Monday, January 29, 2018 / by Sean Zanganeh
A lighter varietal... :-)
Found this cool article in the Union Tribune. Now I know most of you are giggling of the fact you could actually find a good UT article but when many things are down, wine always cheers you up! Have fun!
Grape Expectations: A primer on what to pour
2:00 a.m. April 1, 2009
A survival kit with flair
A toast, to the recession.
It sounds odd, but the current economic crisis could be considered a boon for wine drinkers looking for value. While many industries are in decline, wine sales in the U.S. were up slightly by volume in 2008, meaning Americans bought more wine but opted for less pricey bottles.
Early sales projections for the first quarter of 2009 show further increases, as people continue to eat and drink on a budget by settling in at home.
Wine lovers, it appears, might be downsizing their tastes, but they still consider vino a necessity of life. Take it from Jim Laube, in a recent column in Wine Spectator:
“No one knows where this economic meltdown will lead us, when it will end or where we'll be by the time things achieve a new 'normal.' But for me and probably most of you, wine is going to be an important part of the survival kit.”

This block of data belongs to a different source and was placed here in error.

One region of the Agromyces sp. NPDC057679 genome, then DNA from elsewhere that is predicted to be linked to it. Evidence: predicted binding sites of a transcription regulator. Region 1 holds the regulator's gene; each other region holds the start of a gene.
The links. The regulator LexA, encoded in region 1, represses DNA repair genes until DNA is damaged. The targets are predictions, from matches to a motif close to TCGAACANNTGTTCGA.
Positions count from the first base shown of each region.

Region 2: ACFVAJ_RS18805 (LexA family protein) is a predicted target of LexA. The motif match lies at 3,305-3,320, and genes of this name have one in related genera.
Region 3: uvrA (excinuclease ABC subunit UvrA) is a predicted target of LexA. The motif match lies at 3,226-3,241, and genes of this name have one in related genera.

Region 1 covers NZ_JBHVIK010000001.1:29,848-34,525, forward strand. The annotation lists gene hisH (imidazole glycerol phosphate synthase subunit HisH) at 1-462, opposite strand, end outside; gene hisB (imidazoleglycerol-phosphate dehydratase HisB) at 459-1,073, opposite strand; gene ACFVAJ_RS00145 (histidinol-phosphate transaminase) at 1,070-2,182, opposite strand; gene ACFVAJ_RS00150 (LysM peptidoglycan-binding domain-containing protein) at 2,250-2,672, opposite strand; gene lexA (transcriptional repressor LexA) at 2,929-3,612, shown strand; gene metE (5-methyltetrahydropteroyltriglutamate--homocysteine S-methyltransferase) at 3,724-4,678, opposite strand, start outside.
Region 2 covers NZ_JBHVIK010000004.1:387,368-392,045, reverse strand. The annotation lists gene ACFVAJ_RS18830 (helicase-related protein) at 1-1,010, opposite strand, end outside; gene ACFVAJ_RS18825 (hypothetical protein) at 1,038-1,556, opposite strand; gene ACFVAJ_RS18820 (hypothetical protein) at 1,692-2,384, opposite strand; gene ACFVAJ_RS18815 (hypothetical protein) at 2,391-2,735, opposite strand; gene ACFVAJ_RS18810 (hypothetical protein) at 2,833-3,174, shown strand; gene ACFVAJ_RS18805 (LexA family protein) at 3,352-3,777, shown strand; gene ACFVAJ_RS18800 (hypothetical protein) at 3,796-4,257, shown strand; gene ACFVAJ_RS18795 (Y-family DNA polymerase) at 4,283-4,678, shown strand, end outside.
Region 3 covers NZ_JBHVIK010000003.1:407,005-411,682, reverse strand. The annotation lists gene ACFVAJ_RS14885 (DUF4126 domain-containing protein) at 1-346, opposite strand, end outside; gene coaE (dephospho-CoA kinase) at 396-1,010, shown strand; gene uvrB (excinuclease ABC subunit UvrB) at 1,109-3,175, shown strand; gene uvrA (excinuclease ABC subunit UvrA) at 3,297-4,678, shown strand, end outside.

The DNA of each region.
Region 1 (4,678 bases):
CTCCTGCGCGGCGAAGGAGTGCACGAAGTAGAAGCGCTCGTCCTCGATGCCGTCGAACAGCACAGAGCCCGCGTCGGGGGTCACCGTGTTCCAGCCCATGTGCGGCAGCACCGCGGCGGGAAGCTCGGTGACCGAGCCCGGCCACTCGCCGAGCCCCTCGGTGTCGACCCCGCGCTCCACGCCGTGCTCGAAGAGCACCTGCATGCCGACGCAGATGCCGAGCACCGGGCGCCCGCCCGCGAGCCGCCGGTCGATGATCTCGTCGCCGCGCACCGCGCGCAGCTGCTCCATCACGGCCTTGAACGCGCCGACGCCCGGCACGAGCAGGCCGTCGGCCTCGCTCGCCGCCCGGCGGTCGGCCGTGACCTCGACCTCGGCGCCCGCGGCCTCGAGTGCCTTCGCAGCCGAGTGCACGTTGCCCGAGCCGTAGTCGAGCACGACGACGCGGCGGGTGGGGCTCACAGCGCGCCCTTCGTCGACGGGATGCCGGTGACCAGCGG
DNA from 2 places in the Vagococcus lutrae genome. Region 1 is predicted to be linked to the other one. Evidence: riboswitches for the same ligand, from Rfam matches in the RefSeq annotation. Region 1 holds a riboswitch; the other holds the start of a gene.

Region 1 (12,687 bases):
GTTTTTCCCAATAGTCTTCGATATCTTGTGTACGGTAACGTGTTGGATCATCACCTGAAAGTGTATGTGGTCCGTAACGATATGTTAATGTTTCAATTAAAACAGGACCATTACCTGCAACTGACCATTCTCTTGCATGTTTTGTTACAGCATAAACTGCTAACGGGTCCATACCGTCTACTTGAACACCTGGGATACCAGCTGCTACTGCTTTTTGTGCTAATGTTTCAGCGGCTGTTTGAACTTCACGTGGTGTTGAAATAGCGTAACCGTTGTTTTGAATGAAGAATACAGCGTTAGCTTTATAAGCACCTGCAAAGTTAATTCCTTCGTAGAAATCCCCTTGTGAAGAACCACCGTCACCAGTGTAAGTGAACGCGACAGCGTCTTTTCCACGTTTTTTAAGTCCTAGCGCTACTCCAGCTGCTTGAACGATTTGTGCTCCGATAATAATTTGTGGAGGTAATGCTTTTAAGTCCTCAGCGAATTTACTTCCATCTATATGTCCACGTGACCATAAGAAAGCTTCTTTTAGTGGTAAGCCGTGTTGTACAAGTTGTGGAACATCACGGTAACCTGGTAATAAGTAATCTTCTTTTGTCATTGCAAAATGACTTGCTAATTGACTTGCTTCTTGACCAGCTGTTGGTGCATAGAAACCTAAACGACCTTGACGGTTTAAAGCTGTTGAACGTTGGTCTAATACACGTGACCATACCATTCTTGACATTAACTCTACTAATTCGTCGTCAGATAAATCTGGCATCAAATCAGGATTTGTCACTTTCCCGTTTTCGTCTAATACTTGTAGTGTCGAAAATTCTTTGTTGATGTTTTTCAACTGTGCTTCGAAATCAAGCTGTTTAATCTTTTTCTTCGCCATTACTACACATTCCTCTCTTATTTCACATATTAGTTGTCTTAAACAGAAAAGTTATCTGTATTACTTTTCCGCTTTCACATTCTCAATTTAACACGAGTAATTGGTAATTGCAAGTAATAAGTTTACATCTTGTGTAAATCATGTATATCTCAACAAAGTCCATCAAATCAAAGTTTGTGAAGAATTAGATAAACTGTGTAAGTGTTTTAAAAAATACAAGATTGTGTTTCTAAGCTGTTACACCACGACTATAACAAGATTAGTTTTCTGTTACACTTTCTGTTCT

Before you reach for that two-buck bottle, consider these tips for building a survival kit that will keep you afloat and actually taste good.
Go exploring. It's time to break out of your comfort zone and discover new grape-growing regions. And as the economy goes south, so should you. Great value wines, where price and quality meet, are flowing from Southern Hemisphere countries like Argentina, Chile, New Zealand and South Africa. (Australia is an exception; to me, its cheaper wines generally taste that way. Two words: Yellow Tail.)
In Europe, Spain consistently produces pleasing value wines, as do the southern wine-growing regions of France and Italy – think Languedoc-Roussillon instead of Bordeaux; Puglia instead of Piedmont.
“There's so much juice, so many treasures out there – it's a wine buyer's fantasy world right now,” said Ellen Burke Van Slyke, corporate director of food and beverage for Loews Coronado Bay Resort.